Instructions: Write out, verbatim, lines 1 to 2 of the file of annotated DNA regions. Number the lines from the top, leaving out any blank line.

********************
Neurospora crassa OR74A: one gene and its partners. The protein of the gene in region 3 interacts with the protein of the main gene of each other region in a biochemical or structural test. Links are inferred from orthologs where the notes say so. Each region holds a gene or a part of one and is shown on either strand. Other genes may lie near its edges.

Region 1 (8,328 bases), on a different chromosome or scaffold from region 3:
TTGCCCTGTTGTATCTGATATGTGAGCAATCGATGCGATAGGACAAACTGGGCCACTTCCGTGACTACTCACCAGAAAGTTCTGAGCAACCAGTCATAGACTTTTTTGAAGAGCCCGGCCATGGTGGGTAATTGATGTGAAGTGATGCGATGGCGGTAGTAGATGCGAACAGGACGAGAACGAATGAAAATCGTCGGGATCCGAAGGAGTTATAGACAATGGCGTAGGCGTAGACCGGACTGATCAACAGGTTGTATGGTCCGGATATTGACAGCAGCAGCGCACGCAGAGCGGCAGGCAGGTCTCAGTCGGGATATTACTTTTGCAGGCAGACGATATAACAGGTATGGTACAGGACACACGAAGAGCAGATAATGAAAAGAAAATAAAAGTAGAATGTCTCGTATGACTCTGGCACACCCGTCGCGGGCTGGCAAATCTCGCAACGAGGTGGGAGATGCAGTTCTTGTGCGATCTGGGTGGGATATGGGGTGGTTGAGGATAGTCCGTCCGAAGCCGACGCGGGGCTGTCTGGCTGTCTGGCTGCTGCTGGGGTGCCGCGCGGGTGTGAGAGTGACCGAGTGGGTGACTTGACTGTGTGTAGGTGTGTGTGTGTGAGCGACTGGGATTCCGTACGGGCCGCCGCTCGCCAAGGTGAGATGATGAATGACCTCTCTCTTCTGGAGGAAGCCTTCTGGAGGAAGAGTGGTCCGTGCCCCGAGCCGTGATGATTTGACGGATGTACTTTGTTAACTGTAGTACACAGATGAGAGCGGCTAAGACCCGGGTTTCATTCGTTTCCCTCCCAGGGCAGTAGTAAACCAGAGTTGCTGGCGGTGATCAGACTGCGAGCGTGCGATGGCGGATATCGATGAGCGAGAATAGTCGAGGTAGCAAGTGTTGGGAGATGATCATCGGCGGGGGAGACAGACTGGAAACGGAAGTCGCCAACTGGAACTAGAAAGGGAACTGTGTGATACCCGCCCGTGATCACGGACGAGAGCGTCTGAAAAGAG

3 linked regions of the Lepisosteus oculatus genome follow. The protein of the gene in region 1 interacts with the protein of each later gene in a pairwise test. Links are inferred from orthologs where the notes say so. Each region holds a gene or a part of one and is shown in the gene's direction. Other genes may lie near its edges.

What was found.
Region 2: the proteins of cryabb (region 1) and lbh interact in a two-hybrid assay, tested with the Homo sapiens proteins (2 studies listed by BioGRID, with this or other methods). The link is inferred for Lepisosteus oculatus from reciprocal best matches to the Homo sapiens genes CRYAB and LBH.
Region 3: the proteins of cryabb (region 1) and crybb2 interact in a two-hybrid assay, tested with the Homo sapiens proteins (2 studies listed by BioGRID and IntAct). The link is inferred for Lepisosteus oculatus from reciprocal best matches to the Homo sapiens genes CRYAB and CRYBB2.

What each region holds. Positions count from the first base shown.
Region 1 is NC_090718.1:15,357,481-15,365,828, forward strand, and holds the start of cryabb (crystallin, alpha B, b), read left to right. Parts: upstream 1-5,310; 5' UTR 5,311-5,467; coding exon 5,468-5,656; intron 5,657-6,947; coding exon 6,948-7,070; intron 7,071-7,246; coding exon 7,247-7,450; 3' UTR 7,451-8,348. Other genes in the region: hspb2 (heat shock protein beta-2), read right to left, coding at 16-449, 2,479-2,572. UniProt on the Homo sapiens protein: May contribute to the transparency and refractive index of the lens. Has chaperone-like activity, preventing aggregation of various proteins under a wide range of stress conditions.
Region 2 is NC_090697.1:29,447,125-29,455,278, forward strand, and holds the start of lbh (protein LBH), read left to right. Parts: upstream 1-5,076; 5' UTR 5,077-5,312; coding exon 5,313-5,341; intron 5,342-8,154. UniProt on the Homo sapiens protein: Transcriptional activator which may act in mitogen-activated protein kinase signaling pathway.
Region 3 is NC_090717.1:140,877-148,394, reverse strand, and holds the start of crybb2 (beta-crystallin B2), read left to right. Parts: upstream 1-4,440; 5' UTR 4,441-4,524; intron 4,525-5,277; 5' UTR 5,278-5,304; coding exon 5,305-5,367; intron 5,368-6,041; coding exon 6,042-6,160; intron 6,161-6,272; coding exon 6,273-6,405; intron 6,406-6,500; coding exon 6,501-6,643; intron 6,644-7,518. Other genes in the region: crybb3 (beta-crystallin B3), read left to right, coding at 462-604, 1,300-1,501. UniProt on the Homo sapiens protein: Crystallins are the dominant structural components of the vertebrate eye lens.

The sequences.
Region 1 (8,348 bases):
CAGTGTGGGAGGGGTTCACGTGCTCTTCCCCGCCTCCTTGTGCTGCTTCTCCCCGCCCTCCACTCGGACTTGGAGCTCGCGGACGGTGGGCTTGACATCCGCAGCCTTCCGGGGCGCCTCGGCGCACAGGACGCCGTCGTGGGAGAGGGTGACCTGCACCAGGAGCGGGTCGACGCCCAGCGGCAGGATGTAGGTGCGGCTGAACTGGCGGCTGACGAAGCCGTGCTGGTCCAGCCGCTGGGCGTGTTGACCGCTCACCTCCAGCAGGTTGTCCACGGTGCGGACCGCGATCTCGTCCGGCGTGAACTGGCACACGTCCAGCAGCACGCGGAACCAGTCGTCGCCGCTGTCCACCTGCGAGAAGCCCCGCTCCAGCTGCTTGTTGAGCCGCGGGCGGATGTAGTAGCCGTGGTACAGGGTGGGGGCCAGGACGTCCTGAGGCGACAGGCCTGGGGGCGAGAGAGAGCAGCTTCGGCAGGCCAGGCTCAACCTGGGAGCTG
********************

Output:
Neurospora crassa OR74A: one gene and its partners. The protein of the gene in region 3 interacts with the protein of the main gene of each other region in a biochemical or structural test. Links are inferred from orthologs where the notes say so. Each region holds a gene or a part of one and is shown on either strand. Other genes may lie near its edges.

Region 1 (8,328 bases), on a different chromosome or scaffold from region 3: